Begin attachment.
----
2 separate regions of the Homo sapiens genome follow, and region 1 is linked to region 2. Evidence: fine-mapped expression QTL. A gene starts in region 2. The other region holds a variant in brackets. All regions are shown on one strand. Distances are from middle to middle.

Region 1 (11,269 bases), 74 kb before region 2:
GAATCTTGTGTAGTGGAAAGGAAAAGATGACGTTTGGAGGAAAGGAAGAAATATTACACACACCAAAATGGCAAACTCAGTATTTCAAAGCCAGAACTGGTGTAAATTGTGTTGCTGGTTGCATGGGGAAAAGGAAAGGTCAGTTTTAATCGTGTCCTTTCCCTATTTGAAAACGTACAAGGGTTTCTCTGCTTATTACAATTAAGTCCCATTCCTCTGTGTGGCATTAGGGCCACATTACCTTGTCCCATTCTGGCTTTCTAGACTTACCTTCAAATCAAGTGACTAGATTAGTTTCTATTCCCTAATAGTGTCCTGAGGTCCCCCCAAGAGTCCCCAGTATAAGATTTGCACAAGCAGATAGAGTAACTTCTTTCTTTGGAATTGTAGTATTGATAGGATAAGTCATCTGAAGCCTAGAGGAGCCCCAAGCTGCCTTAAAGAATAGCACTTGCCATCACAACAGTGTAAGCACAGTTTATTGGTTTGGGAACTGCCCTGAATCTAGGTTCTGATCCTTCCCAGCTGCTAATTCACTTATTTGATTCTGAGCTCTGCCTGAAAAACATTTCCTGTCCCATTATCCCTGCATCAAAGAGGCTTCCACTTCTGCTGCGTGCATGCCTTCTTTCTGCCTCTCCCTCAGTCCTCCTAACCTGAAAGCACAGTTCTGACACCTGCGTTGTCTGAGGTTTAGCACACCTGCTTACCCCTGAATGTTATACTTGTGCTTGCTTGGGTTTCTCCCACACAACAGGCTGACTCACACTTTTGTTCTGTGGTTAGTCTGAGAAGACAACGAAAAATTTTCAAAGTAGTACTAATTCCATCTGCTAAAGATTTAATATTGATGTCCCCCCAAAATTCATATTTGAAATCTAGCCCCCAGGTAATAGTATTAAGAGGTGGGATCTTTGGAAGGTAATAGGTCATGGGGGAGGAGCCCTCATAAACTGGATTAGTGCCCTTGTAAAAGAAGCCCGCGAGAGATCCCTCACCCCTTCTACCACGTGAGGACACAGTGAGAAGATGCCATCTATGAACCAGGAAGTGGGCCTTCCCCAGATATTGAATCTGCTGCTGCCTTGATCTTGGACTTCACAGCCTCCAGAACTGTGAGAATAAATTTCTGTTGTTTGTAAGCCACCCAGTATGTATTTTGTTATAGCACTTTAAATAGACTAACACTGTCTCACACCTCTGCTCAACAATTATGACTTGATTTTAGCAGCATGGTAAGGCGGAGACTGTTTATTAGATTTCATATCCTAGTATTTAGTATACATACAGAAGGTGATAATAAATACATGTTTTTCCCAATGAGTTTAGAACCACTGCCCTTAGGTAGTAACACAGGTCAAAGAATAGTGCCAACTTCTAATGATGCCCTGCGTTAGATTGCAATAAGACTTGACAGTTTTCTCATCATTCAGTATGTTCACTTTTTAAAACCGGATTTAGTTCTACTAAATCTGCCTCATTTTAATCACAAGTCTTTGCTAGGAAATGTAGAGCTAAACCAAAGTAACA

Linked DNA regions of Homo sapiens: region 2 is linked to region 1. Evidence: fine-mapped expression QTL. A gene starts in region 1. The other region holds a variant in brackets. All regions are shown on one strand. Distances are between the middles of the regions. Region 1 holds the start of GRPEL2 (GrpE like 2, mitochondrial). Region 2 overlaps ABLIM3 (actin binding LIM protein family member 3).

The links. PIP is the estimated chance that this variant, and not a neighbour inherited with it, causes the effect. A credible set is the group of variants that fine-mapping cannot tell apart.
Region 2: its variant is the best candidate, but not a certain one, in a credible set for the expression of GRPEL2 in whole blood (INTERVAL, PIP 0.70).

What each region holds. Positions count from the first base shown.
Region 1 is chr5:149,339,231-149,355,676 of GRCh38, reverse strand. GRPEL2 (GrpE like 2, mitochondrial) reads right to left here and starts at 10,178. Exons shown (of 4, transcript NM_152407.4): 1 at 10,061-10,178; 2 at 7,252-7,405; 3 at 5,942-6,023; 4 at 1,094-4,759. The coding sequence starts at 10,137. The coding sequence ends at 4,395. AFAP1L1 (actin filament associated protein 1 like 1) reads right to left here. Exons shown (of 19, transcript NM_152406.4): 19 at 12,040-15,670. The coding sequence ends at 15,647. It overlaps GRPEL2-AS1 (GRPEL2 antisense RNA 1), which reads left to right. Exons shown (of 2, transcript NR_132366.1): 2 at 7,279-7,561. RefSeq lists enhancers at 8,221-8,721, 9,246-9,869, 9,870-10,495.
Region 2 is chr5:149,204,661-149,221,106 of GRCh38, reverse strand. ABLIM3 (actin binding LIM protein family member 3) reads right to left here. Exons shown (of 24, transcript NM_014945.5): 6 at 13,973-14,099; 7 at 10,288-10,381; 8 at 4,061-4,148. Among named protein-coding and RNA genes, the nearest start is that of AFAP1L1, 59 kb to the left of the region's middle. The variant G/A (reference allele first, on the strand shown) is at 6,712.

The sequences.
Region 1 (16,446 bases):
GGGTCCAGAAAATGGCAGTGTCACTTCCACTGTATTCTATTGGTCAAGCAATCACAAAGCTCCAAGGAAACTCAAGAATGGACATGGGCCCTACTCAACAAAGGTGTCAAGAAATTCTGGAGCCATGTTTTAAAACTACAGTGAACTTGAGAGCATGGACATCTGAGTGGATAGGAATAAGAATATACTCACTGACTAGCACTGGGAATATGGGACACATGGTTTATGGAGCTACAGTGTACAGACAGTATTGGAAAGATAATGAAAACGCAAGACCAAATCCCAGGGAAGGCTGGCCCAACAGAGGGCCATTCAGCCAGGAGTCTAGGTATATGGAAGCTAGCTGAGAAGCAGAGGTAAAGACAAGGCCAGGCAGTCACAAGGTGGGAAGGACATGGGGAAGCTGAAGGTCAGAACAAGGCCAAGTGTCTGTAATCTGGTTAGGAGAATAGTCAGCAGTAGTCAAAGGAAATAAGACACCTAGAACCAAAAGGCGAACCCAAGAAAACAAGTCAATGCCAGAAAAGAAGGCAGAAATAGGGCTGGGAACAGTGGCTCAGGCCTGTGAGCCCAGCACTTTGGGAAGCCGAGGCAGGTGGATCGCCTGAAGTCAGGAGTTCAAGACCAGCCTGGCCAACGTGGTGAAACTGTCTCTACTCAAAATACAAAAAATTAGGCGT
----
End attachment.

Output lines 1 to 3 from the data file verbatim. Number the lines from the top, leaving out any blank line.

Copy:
2 separate regions of the Homo sapiens genome follow, and region 1 is linked to region 2. Evidence: fine-mapped expression QTL. A gene starts in region 2. The other region holds a variant in brackets. All regions are shown on one strand. Distances are from middle to middle.

Region 1 (11,269 bases), 74 kb before region 2:
GAATCTTGTGTAGTGGAAAGGAAAAGATGACGTTTGGAGGAAAGGAAGAAATATTACACACACCAAAATGGCAAACTCAGTATTTCAAAGCCAGAACTGGTGTAAATTGTGTTGCTGGTTGCATGGGGAAAAGGAAAGGTCAGTTTTAATCGTGTCCTTTCCCTATTTGAAAACGTACAAGGGTTTCTCTGCTTATTACAATTAAGTCCCATTCCTCTGTGTGGCATTAGGGCCACATTACCTTGTCCCATTCTGGCTTTCTAGACTTACCTTCAAATCAAGTGACTAGATTAGTTTCTATTCCCTAATAGTGTCCTGAGGTCCCCCCAAGAGTCCCCAGTATAAGATTTGCACAAGCAGATAGAGTAACTTCTTTCTTTGGAATTGTAGTATTGATAGGATAAGTCATCTGAAGCCTAGAGGAGCCCCAAGCTGCCTTAAAGAATAGCACTTGCCATCACAACAGTGTAAGCACAGTTTATTGGTTTGGGAACTGCCCTGAATCTAGGTTCTGATCCTTCCCAGCTGCTAATTCACTTATTTGATTCTGAGCTCTGCCTGAAAAACATTTCCTGTCCCATTATCCCTGCATCAAAGAGGCTTCCACTTCTGCTGCGTGCATGCCTTCTTTCTGCCTCTCCCTCAGTCCTCCTAACCTGAAAGCACAGTTCTGACACCTGCGTTGTCTGAGGTTTAGCACACCTGCTTACCCCTGAATGTTATACTTGTGCTTGCTTGGGTTTCTCCCACACAACAGGCTGACTCACACTTTTGTTCTGTGGTTAGTCTGAGAAGACAACGAAAAATTTTCAAAGTAGTACTAATTCCATCTGCTAAAGATTTAATATTGATGTCCCCCCAAAATTCATATTTGAAATCTAGCCCCCAGGTAATAGTATTAAGAGGTGGGATCTTTGGAAGGTAATAGGTCATGGGGGAGGAGCCCTCATAAACTGGATTAGTGCCCTTGTAAAAGAAGCCCGCGAGAGATCCCTCACCCCTTCTACCACGTGAGGACACAGTGAGAAGATGCCATCTATGAACCAGGAAGTGGGCCTTCCCCAGATATTGAATCTGCTGCTGCCTTGATCTTGGACTTCACAGCCTCCAGAACTGTGAGAATAAATTTCTGTTGTTTGTAAGCCACCCAGTATGTATTTTGTTATAGCACTTTAAATAGACTAACACTGTCTCACACCTCTGCTCAACAATTATGACTTGATTTTAGCAGCATGGTAAGGCGGAGACTGTTTATTAGATTTCATATCCTAGTATTTAGTATACATACAGAAGGTGATAATAAATACATGTTTTTCCCAATGAGTTTAGAACCACTGCCCTTAGGTAGTAACACAGGTCAAAGAATAGTGCCAACTTCTAATGATGCCCTGCGTTAGATTGCAATAAGACTTGACAGTTTTCTCATCATTCAGTATGTTCACTTTTTAAAACCGGATTTAGTTCTACTAAATCTGCCTCATTTTAATCACAAGTCTTTGCTAGGAAATGTAGAGCTAAACCAAAGTAACA